Most moving business owners will need the following equipment and supplies to get started:
The supplies you’ll need to purchase to launch a successful moving business can be split up between the durable goods (the truck, dollies, ramps, etc) and the consumables that are used up during each move (boxes, shrink wrap, tape, etc).
The durable goods are capital expenditures that you’ll need to invest money into to ensure that you have the equipment needed to handle moves of different scales and types. The consumables are usually paid for by the customer and therefore don’t really affect your bottom line.
You will want to pre-purchase these consumables before a move so that you’re well stocked when someone hires you. Charging some sort of markup on these materials is a good idea: at a minimum you’ll want enough of a markup to cover fluctuations in costs to ensure you don’t lose money on the materials. Charging a higher markup is up to you, but striking a balance is key. Customers won’t enjoy feeling taken advantage of. However, most wouldn’t argue paying a bit more for the convenience of having your company purchase all of the necessary supplies.
Sample List of Purchases
A typical person looking to purchase equipment for a moving business might make the following purchases:
Grand Total: $21,010
Picking the right truck is arguably the most important buying decision you’ll make when starting a moving company. We outline the key considerations you’ll need to keep in mind when making this purchase and provide some popular options.
Most new companies purchase used box trucks because they have a significantly lower up front cost compared to buying new. The lower cost means less risk for you in case you decide to go in a different direction with the company. Warranties are commonly purchased for used trucks as well. One important consideration is the vehicle's Gross Vehicle Weight Rating (GVWR) which is basically the maximum loaded weight of the truck. If you purchase a box truck with a GVWR over 26,000 lbs, your drivers will need to have a Commercial Drivers License (CDL) to operate it. Note that this applies even if you operate the vehicle while loaded with less than 26,000 lbs.
Some moving companies will purchase more than one truck if it’s warranted by the expected demand. If you decide to purchase a single truck to get started, make sure it's large enough to handle the moves you’ll be hired for – you don’t want to lose a job because your box truck was too small.
Many popular box trucks will fall into the two broad categories:
Light Box Truck
- 12-18 ft (typically)
- $25,000 - $45,000
- Sample light-duty truck
Medium Box Truck
- 18-26 ft (typically)
- $35,000 - $70,000
- Sample medium-duty truck
These box trucks have fairly consistent cargo dimensions (around 6.5’ wide and 6’ tall) while the length varies with the type of truck. When choosing a vehicle, the length will be your primary concern. A great starting point to choosing the length you need is by the number of bedrooms you might be moving. Below are some estimates to be used as a starting point:
- 12’ - Studio to 1 bedroom
- 14’ - 1 to 2 bedrooms
- 20’ - 2 to 3 bedrooms
- 26’ - 4 or more bedrooms
Whichever model you purchase, research it extensively so you know exactly what you are buying. Check for recalls, common defects, and long-term reliability ratings. When deciding between vehicles, consider fuel costs in your long-term calculations as well. Your truck will be hauling a lot of cargo on an almost daily basis, so fuel costs can quickly add up. An online fuel calculator can estimate yearly fuel costs for trucks with different MPG ratings to better inform your purchasing decision.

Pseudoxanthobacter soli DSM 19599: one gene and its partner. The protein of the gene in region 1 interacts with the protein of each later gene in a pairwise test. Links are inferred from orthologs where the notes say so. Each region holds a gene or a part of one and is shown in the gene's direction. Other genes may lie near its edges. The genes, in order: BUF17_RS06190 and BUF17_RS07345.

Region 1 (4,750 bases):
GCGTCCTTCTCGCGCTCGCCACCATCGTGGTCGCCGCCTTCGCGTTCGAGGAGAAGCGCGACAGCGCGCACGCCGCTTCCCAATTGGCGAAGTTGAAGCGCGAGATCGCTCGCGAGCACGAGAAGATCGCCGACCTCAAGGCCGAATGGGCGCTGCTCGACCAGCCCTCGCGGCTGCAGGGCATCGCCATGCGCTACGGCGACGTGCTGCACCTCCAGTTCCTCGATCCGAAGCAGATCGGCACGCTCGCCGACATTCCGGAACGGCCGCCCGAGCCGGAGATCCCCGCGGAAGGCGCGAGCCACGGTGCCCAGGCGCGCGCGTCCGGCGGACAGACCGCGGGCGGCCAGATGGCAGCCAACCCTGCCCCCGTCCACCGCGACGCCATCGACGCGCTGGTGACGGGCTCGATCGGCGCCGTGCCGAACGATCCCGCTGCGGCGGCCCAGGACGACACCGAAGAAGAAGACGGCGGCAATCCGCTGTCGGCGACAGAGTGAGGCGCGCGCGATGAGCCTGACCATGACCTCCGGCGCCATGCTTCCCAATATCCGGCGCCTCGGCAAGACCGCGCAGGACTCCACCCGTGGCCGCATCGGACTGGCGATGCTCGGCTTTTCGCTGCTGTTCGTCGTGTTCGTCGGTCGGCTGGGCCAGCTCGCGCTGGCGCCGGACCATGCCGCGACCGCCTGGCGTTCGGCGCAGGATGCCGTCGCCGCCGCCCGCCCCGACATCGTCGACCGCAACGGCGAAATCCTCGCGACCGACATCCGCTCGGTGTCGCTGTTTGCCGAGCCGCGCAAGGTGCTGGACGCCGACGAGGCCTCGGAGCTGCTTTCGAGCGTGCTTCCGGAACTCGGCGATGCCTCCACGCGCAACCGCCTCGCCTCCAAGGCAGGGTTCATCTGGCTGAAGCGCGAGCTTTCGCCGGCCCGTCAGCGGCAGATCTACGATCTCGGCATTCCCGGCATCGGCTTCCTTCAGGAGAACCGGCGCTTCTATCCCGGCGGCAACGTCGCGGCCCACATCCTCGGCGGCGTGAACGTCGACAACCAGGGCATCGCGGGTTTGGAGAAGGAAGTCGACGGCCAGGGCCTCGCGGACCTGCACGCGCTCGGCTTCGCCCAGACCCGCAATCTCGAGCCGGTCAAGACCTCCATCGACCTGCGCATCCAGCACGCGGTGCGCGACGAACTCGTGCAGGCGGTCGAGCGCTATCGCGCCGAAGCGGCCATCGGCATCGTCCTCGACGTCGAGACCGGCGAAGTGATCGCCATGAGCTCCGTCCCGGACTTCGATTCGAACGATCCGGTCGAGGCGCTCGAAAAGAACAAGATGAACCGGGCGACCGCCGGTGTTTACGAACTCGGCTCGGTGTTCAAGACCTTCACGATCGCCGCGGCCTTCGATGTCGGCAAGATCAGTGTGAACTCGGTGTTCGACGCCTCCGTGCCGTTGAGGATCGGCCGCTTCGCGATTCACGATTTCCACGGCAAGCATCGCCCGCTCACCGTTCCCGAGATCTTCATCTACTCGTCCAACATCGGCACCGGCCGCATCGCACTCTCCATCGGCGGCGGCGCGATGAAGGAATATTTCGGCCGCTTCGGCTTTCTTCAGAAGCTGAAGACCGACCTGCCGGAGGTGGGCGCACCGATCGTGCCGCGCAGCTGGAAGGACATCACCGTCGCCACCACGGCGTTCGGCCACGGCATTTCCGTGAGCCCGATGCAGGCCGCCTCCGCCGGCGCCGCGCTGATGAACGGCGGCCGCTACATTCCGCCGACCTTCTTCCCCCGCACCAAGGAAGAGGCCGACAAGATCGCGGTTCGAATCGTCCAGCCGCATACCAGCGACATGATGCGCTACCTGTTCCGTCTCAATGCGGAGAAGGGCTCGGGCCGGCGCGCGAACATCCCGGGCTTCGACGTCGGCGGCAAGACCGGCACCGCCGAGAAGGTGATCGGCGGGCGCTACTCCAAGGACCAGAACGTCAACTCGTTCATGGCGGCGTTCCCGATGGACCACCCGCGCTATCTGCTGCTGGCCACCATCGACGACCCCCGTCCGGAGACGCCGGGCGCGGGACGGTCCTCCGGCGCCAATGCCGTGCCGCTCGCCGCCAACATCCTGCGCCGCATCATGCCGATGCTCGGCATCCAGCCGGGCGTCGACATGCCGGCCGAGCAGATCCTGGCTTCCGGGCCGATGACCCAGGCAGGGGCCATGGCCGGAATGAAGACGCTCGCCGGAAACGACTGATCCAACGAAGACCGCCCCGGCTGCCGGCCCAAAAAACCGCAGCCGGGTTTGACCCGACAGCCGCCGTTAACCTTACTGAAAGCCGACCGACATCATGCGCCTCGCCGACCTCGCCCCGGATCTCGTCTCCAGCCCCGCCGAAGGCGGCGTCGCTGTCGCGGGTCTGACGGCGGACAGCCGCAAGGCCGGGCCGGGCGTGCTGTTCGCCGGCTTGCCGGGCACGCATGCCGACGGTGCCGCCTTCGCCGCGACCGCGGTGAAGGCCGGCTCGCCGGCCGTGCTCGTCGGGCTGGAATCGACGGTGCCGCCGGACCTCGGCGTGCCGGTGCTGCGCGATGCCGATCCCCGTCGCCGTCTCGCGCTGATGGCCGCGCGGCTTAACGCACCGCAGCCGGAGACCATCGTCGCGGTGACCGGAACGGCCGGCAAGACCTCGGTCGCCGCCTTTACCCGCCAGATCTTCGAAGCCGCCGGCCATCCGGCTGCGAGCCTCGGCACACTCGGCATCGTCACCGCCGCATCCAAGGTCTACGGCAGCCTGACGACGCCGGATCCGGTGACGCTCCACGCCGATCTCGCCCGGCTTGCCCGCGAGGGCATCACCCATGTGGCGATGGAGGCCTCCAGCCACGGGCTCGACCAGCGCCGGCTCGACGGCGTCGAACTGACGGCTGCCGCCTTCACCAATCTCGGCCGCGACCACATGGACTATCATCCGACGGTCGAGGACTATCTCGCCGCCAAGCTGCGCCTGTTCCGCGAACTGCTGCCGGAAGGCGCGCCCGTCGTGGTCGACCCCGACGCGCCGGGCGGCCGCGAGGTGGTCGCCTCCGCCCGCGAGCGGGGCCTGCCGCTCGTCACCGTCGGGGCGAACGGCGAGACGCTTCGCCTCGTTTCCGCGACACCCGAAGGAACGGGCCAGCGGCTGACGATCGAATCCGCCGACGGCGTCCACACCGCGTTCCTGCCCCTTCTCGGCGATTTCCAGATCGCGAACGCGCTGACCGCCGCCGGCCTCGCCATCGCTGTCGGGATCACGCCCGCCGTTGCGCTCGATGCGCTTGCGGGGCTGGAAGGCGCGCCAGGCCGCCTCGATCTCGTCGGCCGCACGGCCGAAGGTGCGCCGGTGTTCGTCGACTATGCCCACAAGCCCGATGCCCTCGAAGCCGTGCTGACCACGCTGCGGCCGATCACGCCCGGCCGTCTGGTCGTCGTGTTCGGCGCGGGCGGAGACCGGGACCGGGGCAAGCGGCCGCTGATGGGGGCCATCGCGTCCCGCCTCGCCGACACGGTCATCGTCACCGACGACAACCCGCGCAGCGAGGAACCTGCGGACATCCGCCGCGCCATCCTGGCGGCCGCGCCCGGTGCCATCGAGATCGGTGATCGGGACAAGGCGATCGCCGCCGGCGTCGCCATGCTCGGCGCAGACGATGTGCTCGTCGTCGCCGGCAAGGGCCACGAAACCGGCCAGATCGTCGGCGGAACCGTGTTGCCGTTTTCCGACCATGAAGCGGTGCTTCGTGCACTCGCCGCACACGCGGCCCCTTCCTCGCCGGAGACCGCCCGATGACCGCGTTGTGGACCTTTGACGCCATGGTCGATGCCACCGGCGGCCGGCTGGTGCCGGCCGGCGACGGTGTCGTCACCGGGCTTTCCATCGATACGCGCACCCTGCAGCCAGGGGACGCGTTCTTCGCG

Some popular models of box trucks are listed below. Click the links to view these vehicles that are for sale right now.
You can purchase a used box truck from a variety of places. Companies that manage a fleet of rental vehicles often have a program in place to sell unused box trucks. Several online listing websites connect private sellers with buyers looking for commercial vehicles. Local options include craigslist and newspaper ads.
Whichever route you take, do your research and ensure your investment is worth the money. Many buyers hire a private inspector to look the vehicle over and point out problematic areas. This can inform you of the truck’s condition and also give you some serious negotiating power.
Penske sells used fleet vehicles from many locations around the US and Canada. They have large inventories and can assist buyers with setting up third-party warranties and financing options.
Besides renting cars, Enterprise also sells commercial trucks. They have an online inventory you can search to find exactly what you want.
This company has perhaps the largest selection of used commercial vehicles available. If you don’t want to purchase a high-mileage fleet vehicle, this could be your best option to pick the exact box truck you want.
Buying locally is one of the quickest (and possibly cheapest) options for buying a used box truck. Look online for used car websites, craigslist posts, or local Ebay listings for box trucks that fit your needs.
You can purchase moving supplies from online retailers or brick-and-mortar stores. Each has its own benefits and drawbacks. Online retailers can offer better selections and sometimes better prices, but most charge for shipping. Local brick-and-mortar stores may have good prices, but travelling to the store and purchasing items frequently can be time consuming.
Whatever option you choose, keep in mind that most moving companies pass the costs on to customers in the form of material expenses.
- Home Depot
- Any packaging supply retailer